Despite the heroic efforts of my 11th grade English teacher, I am a literary simpleton. I like poetry that rhymes and I routinely confuse Yeats with Keats. Tragic, really. My father, far more cultured and literate than I, mentioned an interest in a Yeats tour of Ireland as part of our mini “Gathering 2013.”
With a little Irish luck and a lot of Google maps, I discovered Coole Park, home of Yeats’ literary patron Lady Gregory and Yeats’ summer home are next to our ancestral family land in Gort, Ireland. A logical and convenient place to start our tour. I like to imagine my great-grandfather and Yeats crossing paths in the woods, accompanied by other literary geniuses (George Bernard Shaw, JM Synge and Sean O’Casey) that spent time at Lady Gregory’s home.
Yeats’ bought his home in Gort, renovated it and called it Thoor Ballylee, a nod to his passion and interest in local lore and culture. The bucolic, riverside setting provided Yeats with an inspirational retreat from the world. Yeats once said: “To leave here is to leave beauty behind.” He penned The Tower and The Winding Stairs and Other Poems while living at Thoor Ballylee.
Coole Park, a short distance away from Thoor Ballylee, was a hub for the Irish Literary Revival. Yeats often wandered the grounds with Lady Gregory and fellow writers, seeking peace, solitude and inspiration. It was the setting for many of his poems including “The Wild Swans at Coole” and “In the Seven Woods.” In the garden, an ancient tree bears the signatures of notable visitors to Coole Park. It’s easy to imagine the writers gathered under its branches, casually adding their mark for posterity.
Although the house was demolished in 1941, you can still wander the sheltered wooded paths and along the lake to count the “nine and fifty swans.”
Our trail led us from Gort further west to Connemara. Yeats visited here often and spent his honeymoon in Renvyle. A few wrong turns off the highway through Connemara, I’m overwhelmed by the scenery and stop to take a picture. I immediately regret only booking 2 days in this beautiful place. It is a land of peat smoke, unspoiled majesty and melancholy beauty. It is the “Ireland of Ireland.” We continue the road less traveled to the sea and spend our time imagining a summer spent in a Connemara cottage.
Although Yeats was born in Dublin and spent time in London, it was the mountains, lakes and lore of Sligo that inspired him to write some of his most memorable verse, “The Lake Isle of Innisfree”
“…arise and go now, and go to Innisfree, And a small cabin build there, of clay and wattles made: Nine bean rows will I have there, a hive for the honey-bee, And live alone in the bee-loud glade…”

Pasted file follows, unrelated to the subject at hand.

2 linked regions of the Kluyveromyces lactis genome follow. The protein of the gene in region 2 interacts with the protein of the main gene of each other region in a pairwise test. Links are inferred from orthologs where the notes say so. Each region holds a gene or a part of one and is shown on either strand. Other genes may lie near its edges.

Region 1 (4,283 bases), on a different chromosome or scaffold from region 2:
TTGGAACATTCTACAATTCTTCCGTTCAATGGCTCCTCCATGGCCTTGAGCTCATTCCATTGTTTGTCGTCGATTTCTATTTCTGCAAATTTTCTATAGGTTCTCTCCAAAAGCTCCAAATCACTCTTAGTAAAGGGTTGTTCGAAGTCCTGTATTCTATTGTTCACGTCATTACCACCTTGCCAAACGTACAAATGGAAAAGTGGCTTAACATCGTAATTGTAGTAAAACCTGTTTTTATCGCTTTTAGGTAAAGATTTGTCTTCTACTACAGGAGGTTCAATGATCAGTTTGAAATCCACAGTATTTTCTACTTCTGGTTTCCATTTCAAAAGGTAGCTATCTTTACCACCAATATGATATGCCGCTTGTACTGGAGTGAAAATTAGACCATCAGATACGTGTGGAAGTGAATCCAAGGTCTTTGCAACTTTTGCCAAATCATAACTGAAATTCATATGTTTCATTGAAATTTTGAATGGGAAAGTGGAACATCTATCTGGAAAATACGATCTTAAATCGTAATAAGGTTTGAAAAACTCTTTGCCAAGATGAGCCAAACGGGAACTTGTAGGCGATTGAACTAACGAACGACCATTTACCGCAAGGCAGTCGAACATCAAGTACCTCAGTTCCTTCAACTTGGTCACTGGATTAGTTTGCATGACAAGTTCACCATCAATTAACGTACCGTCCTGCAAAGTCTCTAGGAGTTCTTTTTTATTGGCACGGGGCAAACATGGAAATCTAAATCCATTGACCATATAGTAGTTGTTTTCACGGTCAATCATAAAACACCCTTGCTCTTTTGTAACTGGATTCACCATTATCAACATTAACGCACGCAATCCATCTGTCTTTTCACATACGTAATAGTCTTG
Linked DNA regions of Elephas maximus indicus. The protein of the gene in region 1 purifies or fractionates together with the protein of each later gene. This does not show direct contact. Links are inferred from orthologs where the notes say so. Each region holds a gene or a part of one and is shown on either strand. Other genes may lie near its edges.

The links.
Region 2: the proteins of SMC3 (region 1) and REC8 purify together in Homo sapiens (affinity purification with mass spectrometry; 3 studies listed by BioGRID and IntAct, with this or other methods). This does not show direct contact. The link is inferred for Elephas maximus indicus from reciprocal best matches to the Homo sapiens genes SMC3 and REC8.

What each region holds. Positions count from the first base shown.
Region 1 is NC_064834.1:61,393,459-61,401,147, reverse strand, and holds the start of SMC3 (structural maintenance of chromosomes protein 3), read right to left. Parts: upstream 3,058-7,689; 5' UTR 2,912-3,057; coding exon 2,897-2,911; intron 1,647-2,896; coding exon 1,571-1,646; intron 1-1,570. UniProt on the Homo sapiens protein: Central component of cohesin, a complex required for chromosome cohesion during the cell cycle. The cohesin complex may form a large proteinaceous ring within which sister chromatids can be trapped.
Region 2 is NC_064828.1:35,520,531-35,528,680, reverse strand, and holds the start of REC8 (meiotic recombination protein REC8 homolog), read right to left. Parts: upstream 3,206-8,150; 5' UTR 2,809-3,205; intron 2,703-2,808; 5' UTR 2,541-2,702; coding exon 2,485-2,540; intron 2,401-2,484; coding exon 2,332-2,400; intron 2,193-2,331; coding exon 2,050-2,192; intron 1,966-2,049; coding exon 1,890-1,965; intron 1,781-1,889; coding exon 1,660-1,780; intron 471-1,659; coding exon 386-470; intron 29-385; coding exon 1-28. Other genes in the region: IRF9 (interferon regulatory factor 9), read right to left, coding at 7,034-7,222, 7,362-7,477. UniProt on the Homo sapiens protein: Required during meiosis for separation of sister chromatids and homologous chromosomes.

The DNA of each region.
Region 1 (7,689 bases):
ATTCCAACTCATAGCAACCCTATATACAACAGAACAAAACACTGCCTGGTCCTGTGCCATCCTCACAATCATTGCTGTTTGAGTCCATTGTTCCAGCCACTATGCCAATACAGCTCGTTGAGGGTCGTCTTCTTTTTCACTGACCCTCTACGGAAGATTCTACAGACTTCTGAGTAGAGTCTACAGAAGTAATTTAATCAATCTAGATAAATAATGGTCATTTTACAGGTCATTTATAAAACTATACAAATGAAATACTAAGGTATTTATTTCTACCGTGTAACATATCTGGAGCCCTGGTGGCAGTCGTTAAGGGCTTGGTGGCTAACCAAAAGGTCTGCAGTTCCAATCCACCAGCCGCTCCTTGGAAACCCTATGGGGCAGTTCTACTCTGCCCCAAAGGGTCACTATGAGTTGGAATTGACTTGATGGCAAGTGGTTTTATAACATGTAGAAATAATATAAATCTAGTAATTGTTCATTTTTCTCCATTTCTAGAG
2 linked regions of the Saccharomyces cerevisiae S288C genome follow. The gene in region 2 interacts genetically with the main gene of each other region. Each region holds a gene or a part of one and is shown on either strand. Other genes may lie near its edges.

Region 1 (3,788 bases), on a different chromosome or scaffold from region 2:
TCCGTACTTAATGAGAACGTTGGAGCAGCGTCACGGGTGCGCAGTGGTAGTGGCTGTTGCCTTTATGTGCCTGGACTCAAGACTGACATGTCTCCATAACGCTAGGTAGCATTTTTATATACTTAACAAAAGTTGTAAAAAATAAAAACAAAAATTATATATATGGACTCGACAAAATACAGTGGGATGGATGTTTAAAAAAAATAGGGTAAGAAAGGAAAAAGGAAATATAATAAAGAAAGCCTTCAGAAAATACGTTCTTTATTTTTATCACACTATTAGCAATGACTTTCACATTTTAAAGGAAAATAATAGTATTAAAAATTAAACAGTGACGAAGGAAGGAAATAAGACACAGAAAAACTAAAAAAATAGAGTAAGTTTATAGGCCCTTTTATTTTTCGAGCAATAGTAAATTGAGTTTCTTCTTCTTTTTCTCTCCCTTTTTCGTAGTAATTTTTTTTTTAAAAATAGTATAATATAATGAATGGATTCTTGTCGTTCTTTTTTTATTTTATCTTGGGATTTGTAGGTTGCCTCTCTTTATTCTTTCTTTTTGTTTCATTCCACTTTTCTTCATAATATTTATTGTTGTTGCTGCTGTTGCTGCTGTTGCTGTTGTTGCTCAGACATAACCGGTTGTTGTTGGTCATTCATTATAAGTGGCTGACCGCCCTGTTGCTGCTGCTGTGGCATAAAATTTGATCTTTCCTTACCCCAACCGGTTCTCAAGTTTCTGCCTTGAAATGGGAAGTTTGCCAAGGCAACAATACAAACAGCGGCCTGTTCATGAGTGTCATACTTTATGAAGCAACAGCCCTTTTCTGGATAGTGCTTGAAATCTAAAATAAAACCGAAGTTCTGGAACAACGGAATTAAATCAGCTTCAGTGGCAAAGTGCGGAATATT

We drove a circular route around Lough Gill to Dooney Rock of fiddler fame to the boat launch that ferries visitors out to the Isle in summer. From a distance, it’s hard to imagine anyone wanting to “arise and go” live on the tiny island, but Yeats often wrote about the familiar landscapes of home when he was far away and homesick.
Heading west, the majestic and magical Knocknarea, with it’s stunning cairn over the burial tomb of Maeve, Queen of Connaught, inspired Yeats to write “The Land of Heart’s Desire” and “The Hosting of the Sidhe.” Add a rock to her 40 foot high cairn for good luck, take one away at your peril.
Sadly, the lovely Lissadell House was closed, due to an ongoing legal dispute, so we ended our Yeats trail where the man himself rests, Drumcliff. Yeats died in France and told his long-suffering and exquisitly tolerant wife, Georgie Hyde-Lees “If I die bury me up there [at Roquebrune] and then in a year’s time when the newspapers have forgotten me, dig me up and plant me in Sligo.” Although it took far longer than one year, Yeats was eventually buried according to his wishes under the shadow of Ben Bulben in the busy Drumcliff cemetery.
Cast a cold Eye
On Life, on Death.
Horseman, pass by!
Things to Know
Thoor Ballylee was severely damaged by floods in 2009 and has yet to reopen. Visitors can walk the grounds and peek through the windows. It’s worth stopping by, if only to absorb the atmosphere of the place.
Coole Park was an unexpected surprise. Despite the fact no house remains, the grounds and gardens are lovely. The tea room and small museum are worth your time. Check dates and times before you go.